Closed off synthetic machinations

Cold, devoid of strain and tribulation

Fluid and fear, a sanguine divination

Wash and repeat, your own limitations

Moody soundscapes, sinister imagery, and deeply evocative vocals emit from Seattle neo-goth/electro-pop duo Belmez Faces. The band’s ominous dream-pop explores the darker corners of life. Named for a paranormal phenomenon in which mysterious faces appear in concrete floors of a home in Spain, their bleak, poetic sound beckons the otherworldly by reinvigorating, reinventing, and recreating the goth aesthetic for the modern era.

In a world of instant gratification, Belmez Faces offer an appealing alternative: thought-provoking, enigmatically layered sound, reminiscent of Pinback, Drab Majesty, Boy Harsher, Cold Cave, and Mogwai. High school teachers by day, multi-instumentalist Royce Thompson and Steve Hilmes (A Thousand) transform into goth overlords during their free time.  Belmez Faces released “Absent Grief”  in 2020. Their first LP, This is the Dark Timeline, was released in June of 2021. With 80’s inspired drum machines and synths supporting Royce’s charismatic presence, the album served as a perfect introduction to the duo.

“A lot of the music is made in the box,” Thompson explained in an interview with The Music Sanctum. “We’re not a “band” per se, and we don’t spend a lot of time jamming stuff out. I hop into Logic and construct a lot of the layers of the song after the bones of it are completed. Oftentimes something will start off as an analogue synth melody or guitar melody and make its way to a MIDI instrument where it can be expressed more to our liking.”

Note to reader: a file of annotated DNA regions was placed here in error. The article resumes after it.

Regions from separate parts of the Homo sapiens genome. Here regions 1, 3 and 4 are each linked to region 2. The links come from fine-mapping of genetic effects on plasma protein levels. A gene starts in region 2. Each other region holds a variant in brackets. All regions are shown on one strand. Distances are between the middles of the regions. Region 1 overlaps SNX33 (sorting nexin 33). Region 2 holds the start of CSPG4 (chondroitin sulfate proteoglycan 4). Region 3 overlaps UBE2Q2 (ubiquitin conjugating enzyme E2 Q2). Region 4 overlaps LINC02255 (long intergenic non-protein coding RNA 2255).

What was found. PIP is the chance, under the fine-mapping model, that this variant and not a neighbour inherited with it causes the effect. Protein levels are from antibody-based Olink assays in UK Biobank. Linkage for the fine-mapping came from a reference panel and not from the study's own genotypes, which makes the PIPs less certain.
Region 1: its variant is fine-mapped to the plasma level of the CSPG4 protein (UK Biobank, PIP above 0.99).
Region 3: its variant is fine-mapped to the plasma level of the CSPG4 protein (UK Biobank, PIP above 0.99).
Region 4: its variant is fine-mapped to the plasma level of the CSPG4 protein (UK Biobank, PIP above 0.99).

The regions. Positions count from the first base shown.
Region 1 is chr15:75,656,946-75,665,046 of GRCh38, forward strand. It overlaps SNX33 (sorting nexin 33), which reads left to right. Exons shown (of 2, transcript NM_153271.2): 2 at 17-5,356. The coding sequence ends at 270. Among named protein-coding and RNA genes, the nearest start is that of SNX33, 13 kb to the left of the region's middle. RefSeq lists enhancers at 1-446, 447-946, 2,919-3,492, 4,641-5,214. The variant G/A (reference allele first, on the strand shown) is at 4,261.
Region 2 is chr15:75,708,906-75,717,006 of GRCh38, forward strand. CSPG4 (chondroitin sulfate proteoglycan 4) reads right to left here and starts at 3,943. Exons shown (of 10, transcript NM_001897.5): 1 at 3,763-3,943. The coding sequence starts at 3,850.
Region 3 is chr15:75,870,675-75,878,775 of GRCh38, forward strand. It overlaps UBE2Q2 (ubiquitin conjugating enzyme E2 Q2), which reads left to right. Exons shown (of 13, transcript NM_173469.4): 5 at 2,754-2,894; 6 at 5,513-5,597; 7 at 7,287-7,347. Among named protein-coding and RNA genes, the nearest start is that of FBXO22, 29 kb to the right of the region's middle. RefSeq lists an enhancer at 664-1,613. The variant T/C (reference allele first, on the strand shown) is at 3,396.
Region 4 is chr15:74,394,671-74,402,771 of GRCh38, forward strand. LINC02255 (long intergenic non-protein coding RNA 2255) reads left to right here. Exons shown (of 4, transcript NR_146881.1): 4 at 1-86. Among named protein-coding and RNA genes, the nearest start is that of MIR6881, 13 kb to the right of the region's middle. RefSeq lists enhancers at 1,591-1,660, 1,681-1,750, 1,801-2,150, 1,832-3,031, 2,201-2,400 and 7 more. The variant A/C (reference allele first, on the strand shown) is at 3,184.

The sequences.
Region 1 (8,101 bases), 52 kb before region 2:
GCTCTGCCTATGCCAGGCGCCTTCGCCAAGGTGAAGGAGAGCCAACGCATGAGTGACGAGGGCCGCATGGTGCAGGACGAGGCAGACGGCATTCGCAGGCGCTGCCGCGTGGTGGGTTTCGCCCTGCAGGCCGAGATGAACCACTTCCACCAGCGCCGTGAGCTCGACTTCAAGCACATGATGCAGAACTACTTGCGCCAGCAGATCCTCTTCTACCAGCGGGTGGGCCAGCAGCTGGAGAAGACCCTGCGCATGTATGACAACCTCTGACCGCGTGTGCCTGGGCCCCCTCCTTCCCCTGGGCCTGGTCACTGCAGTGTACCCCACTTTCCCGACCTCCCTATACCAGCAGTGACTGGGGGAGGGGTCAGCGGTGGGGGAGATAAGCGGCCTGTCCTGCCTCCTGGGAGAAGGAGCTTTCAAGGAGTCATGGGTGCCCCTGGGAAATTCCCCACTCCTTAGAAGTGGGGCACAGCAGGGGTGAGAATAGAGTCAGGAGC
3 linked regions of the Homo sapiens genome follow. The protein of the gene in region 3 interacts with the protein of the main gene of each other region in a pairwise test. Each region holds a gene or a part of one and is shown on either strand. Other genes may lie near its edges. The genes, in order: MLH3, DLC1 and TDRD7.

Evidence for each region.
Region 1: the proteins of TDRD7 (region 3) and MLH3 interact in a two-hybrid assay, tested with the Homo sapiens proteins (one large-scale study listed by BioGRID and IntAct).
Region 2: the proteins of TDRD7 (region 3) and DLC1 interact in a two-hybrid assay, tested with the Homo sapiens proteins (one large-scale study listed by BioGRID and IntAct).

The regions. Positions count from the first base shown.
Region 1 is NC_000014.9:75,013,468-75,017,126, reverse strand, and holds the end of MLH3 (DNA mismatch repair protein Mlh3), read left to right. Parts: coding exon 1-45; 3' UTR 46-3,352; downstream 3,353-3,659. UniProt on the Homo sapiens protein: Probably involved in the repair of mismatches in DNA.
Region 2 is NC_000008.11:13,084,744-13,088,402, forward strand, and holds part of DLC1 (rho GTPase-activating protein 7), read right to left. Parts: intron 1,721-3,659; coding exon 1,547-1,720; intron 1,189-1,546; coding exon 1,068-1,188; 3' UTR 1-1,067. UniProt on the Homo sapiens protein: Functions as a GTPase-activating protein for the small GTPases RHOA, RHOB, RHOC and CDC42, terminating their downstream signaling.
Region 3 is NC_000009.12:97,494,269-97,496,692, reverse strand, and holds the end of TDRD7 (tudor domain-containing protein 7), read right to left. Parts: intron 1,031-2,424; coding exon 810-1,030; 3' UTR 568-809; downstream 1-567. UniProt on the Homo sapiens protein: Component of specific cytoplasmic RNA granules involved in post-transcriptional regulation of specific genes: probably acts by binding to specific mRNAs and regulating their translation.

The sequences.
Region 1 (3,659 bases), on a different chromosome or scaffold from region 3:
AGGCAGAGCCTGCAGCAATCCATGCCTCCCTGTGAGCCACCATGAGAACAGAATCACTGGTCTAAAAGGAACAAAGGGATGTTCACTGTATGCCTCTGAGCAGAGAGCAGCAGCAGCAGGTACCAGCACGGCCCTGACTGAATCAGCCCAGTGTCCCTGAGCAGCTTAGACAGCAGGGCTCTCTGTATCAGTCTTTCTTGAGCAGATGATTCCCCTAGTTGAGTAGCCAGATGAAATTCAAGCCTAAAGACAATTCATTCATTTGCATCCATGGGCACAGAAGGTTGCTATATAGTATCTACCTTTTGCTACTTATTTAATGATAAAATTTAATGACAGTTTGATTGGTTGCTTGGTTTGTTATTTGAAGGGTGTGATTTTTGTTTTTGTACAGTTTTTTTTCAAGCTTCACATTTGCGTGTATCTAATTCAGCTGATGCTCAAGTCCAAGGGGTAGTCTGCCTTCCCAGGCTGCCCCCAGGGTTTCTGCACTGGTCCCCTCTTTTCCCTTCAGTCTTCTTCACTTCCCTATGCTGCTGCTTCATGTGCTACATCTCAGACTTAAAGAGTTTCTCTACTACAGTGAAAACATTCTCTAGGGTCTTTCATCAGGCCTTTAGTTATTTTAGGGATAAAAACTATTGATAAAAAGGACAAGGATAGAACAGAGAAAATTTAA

The album opens with the lo-fi cinematic 80s driven crooning of “Dominique”, while “Sinister Blood” brings Tears For Fears-style introspection and melancholia to the moody video directed by Owen Pazokas.

Watch the video below:

“No Tomorrow” is shimmering and funk-driven, conjuring mid 80s Depeche Mode and classic post-punk of the era such as Comsat Angels. While “Over the Line” is angst-laden, distant, and introspective synthwave with a complex and unique structured narrative melody.

“Nightengale” is languid dream-pop meets synth-noir, juxtaposed with gothic-rock vocals via a pop group from Basildon.

Emilio Miguel Torres directed this narrative clip of “Santa Carla”—a song that shivers dark romanticism with its sequenced beats, conjuring the perfect soundtrack for vampirism at a Southern California beach.

Watch below:

“Catatonia”, is a slow-burn drama that unfolds like a film playing in the periphery of a mind lingering between sleep and waking hours. “Kill” the Light” opens with a pulsing EBM and industrial beat, transmuted into dark synth-pop and post-punk bliss, sounding like the chimera of a New Order song half-remembered from a dream.

“Abyssal Gigantism” is a highlight of the album, whose precipitous melody driven by shifting guitar hooks is a work of genius, sounding like if Martin Gore had formed a passion project with artists signed to Korova records and 4AD.

The album’s closer, and title track, “This is the Dark Timeline”, is a drum-driven ritual that descends slowly into a soft veil of guitar accents and sighing synths, haunted in a beautiful decay that gives way to a perfect 80s rock crescendo,

Listen to This is the Dark Timeline, below:

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